Love Howard has more than a knack for matchmaking. Born from a forbidden passion and a twelve-hundred-year-old promise, she and her sisters can literally see true love. And while Love has no problem bringing other couples together, her own romantic life could use a little help.

Danton DeAngelo has always been well grounded in reality. So it throws him for no small loop when the woman he’s fallen for believes that she’s been reincarnated eleven times and can actually see true love.

Now Danton is faced with the biggest decision of his life. Accept Love for who she really is, or walk away from her forever.

AN EXCERPT FROM LOVE’S BATTLE, by ANGELA HAYES

The hand Love pressed to her brow was visibly shaking. “There’s something I need to tell you. I just need you to keep an open mind.”
“What is it? Are you sick?” Danton asked.
“No, I’m not sick.” Her voice trembled on a forced laugh. “It’s something else. Something I‘ve been trying to prepare you for. This would be so much easier if you believed in magic. If you could believe that what I’m about to tell you is the honest truth.”
Turning, Love opened the iron chest, the hinges groaning with the effort as specks of rust littered the floor. From its depths she pulled out a clear plastic bag that she held tight to her chest, eyes closed, before handing it to a confused Danton.
“This is my tartan, my plaid. Before it faded and was dinner for the moths, it was once patterned in checks of green, gray, and brown. The purple and white stripes that ran through the hem identified the wearer as part of the royal family.” Love tapped the plastic, her finger pointing out where each color should be. “It was a gift from my father. The first and only time my sister’s and I met him, he was on his deathbed, we were eighteen. A week later our mother died in the same moment he drew his last breath.” Needing the extra air Love drew a breath of her own. “That day was the thirteenth of February, eight-hundred and fifty-eight AD. My father was Cinaed mac Alpin, crowned king of the Picts and Gaels. He was Scotland’s first king.”
“Eight- hundred and fifty-eight?” That couldn’t be right, she was only twenty-five. “Don’t you mean Nineteen-eighty-seven?”
“No. I was born for the first time in Scotland during the middle of the ninth century.” 

What a hook, Angela! And that's a great cover, too. For more of Love's Battle, here are the links:


And you can find Angela at http://www.manicreaders.com/AngelaHayes/ www.amazon.com/author/angelahayes and https://www.goodreads.com/author_angelahayes.

Thanks for sharing with us, Angela, and good luck with Love's Battle!

Wednesday, 28 January 2015

Guest Post: Christy Effinger And Paranormal New Adult...

Christy's Novel
Today, Christy Effinger’s is going to tell us about her Paranormal New Adult novel, Say Nothing Of What You See. Christy's poetry, fiction, and essays have appeared in various print and online publications. She lives near Indianapolis. Her website is www.christyeffinger.com.

To give you a taste of the novel, here's the blurb...


When her aunt steps off a grain elevator into the emptiness of a prairie evening, Mira Piper loses her one protector. Chloe, her flighty mother, impulsively drags her daughter to Bramblewood, an isolated spiritualist retreat in northern Michigan, run by the enigmatic Dr. Virgil Simon.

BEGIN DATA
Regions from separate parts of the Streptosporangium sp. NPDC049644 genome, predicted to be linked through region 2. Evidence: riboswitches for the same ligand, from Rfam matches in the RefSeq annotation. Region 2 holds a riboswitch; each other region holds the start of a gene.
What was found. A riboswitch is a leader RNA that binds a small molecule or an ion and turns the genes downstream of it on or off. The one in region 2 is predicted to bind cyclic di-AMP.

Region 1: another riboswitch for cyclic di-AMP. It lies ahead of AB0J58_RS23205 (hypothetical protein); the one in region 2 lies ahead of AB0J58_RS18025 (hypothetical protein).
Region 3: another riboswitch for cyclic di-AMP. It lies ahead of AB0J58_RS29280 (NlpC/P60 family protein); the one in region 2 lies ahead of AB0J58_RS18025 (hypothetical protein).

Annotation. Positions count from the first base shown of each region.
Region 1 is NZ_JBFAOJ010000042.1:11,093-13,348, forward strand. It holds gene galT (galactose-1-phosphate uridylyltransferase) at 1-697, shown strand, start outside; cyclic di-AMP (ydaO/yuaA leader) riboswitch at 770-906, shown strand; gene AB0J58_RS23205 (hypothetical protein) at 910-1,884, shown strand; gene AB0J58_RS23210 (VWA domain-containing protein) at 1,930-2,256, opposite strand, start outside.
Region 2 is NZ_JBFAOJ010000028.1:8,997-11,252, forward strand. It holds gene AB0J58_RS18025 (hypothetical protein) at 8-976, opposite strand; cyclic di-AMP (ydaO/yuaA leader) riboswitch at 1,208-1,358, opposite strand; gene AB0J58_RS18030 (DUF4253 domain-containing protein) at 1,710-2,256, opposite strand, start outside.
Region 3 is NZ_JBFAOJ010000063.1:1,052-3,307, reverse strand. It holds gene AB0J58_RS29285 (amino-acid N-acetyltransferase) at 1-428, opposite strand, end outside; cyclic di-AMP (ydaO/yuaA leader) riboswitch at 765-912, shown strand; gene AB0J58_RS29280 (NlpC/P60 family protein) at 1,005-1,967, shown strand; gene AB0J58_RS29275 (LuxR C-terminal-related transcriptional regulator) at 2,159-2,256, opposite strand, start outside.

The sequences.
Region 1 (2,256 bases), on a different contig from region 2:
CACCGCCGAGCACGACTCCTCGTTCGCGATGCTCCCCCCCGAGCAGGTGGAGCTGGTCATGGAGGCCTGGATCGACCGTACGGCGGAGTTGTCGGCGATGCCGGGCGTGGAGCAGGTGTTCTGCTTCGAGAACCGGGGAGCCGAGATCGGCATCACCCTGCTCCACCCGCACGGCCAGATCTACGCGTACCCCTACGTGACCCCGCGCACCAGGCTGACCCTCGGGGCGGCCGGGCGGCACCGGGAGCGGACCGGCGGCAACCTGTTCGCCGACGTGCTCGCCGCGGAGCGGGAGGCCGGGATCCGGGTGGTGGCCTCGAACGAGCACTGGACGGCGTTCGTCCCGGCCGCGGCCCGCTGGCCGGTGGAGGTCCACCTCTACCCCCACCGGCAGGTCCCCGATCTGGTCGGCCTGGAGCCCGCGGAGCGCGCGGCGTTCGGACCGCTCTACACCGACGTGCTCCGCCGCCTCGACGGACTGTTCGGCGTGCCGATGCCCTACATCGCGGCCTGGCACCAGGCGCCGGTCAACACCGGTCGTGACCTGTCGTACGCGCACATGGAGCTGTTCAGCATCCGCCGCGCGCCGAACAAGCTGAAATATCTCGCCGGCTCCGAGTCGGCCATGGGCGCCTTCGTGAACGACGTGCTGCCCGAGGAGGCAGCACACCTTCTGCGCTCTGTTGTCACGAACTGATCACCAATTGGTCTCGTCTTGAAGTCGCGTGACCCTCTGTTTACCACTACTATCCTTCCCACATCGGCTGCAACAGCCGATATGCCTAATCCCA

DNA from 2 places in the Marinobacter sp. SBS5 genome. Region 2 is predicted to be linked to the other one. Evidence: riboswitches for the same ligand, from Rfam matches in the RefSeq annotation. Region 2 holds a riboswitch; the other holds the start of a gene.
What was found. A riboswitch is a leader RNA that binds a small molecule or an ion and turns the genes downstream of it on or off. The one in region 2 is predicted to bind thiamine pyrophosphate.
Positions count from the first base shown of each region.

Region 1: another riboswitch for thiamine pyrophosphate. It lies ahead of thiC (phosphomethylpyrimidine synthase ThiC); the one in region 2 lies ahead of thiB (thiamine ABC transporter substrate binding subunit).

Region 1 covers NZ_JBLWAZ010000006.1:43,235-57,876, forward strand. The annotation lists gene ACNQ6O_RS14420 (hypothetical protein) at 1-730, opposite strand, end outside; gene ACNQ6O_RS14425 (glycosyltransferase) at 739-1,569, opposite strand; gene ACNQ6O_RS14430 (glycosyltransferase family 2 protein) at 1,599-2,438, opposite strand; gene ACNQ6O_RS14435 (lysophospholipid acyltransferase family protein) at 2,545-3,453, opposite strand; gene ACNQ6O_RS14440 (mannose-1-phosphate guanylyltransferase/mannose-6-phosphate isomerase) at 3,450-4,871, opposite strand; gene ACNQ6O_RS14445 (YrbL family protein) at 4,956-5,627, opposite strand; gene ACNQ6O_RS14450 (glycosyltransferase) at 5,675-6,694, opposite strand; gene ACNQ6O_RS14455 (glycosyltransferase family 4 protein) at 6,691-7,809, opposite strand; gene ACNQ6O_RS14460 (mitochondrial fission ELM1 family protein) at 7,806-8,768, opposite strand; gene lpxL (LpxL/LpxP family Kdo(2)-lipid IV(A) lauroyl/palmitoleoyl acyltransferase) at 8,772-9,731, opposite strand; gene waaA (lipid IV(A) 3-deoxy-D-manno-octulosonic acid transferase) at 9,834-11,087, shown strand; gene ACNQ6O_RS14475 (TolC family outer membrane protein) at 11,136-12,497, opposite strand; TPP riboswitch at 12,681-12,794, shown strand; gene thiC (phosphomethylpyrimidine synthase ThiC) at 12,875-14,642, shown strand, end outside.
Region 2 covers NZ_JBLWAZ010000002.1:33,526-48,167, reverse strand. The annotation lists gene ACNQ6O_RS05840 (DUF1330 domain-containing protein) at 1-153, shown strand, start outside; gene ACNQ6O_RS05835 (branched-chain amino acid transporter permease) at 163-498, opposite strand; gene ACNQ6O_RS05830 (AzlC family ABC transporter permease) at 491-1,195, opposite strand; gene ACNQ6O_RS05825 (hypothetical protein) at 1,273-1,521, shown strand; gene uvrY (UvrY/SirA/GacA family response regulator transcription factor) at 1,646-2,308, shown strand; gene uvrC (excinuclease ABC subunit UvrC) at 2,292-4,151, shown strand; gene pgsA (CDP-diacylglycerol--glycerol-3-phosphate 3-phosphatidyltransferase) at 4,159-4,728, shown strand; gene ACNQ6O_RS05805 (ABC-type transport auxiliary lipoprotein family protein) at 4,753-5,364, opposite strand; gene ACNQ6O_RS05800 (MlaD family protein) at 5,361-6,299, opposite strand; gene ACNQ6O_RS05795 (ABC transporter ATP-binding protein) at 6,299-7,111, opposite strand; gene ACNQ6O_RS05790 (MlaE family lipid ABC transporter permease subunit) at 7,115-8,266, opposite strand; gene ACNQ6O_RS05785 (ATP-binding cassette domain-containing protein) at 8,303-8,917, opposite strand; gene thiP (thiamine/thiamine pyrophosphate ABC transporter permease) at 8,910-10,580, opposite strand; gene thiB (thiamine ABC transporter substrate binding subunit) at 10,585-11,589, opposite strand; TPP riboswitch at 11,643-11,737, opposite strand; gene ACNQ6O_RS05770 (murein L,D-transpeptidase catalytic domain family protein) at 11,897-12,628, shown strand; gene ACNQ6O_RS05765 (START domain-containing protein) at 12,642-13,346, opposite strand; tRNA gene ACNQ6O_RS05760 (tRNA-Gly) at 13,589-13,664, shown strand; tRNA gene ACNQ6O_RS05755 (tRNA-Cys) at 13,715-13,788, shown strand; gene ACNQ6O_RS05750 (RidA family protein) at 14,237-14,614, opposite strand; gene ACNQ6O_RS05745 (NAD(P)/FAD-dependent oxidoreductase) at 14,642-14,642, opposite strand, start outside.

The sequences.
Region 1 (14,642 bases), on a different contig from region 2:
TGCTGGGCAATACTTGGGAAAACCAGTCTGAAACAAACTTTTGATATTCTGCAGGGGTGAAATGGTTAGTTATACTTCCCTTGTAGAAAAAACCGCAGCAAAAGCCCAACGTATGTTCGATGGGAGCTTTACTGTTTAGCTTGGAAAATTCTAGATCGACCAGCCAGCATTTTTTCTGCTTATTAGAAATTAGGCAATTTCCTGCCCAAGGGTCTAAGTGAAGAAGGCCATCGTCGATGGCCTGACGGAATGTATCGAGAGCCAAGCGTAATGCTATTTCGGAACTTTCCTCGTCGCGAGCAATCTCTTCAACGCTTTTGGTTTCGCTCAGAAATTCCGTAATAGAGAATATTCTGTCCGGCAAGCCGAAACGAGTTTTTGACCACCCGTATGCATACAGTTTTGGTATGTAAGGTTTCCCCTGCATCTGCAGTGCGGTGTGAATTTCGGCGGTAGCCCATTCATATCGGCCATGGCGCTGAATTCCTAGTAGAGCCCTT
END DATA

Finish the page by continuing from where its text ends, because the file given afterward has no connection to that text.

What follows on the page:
Chloe plans to train as a medium but it's Mira who discovers she can communicate with the dead. When her mother abandons her, Mira discovers a darker aspect to Bramblewood: the seemingly kind doctor has a sinister side and a strange control over his students. 

Then one winter's day Troy Farrington arrives, to fulfill his mother's dying wish and deliver her letter to the doctor. But calamity strikes and he finds himself a captive, tended by a sympathetic Mira. Haunted by her dead aunt and desperate to escape Bramblewood, Mira makes a devil's deal with Dr. Simon. But fulfillment comes with a steep cost...betrayal. 

Now you're in the mood, here's an extract:

“You are absolutely stunning, Mira.” 

I stole another glance in the mirror. The material was a rich, shimmery gold that fell from my shoulders in folds of liquid light. It looked like something a Greek goddess might wear. Oh, how I wished the girls from Amberville High School could see me in this dress! 

“When you came here,” said Dr. Simon, “I had a vision of you like this. I looked at the girl before me, but I saw the woman you are now.” 

“Thank you,” I murmured, gesturing toward the piles of clothes on my bed. “You’ve been so generous. I know you’ve spent a good deal of money on me—” 

“Money means nothing,” he interrupted abruptly. “I have more than I could ever spend, more than I know what to do with. Don’t consider the cost.” 

His tone was brusque, and I wondered if I had offended him. 

But the next moment Dr. Simon smiled. “I think of you as my charity case. You were like a doll thrown out in the garbage. I simply rescued you from the trash, cleaned you up, and dressed you in something decent. But the beauty was present all along.” He touched my cheek. “Here.” Then he touched my forehead. “Here.” Then he touched my chest. “And here.” 

I knew he was referring to my heart, but even so, his hand on my chest made my face warm with discomfort. 

“You blush so easily,” he laughed. “You’ll never be able hide anything, Mira, with such a transparent face.” 


“That’s all right,” I said, taking a small step back. “I don’t have anything to hide.”



To find out more about Say Nothing Of What You See, click on any of these buy linksWild Rose PressAmazonBarnes and Noble

Thanks for sharing this with us, Christy, and good luck with Say Nothing Of What You See.

Wednesday, 21 January 2015

Guest Post: Rebecca Grace, Author of Blues At 11

See http://bit.ly/1BbqyTe for details
 Today I'm welcoming Rebecca Grace to my blog. Rebecca's going to tell us about the background to her new release, Blues At 11, and treat us to an excerpt.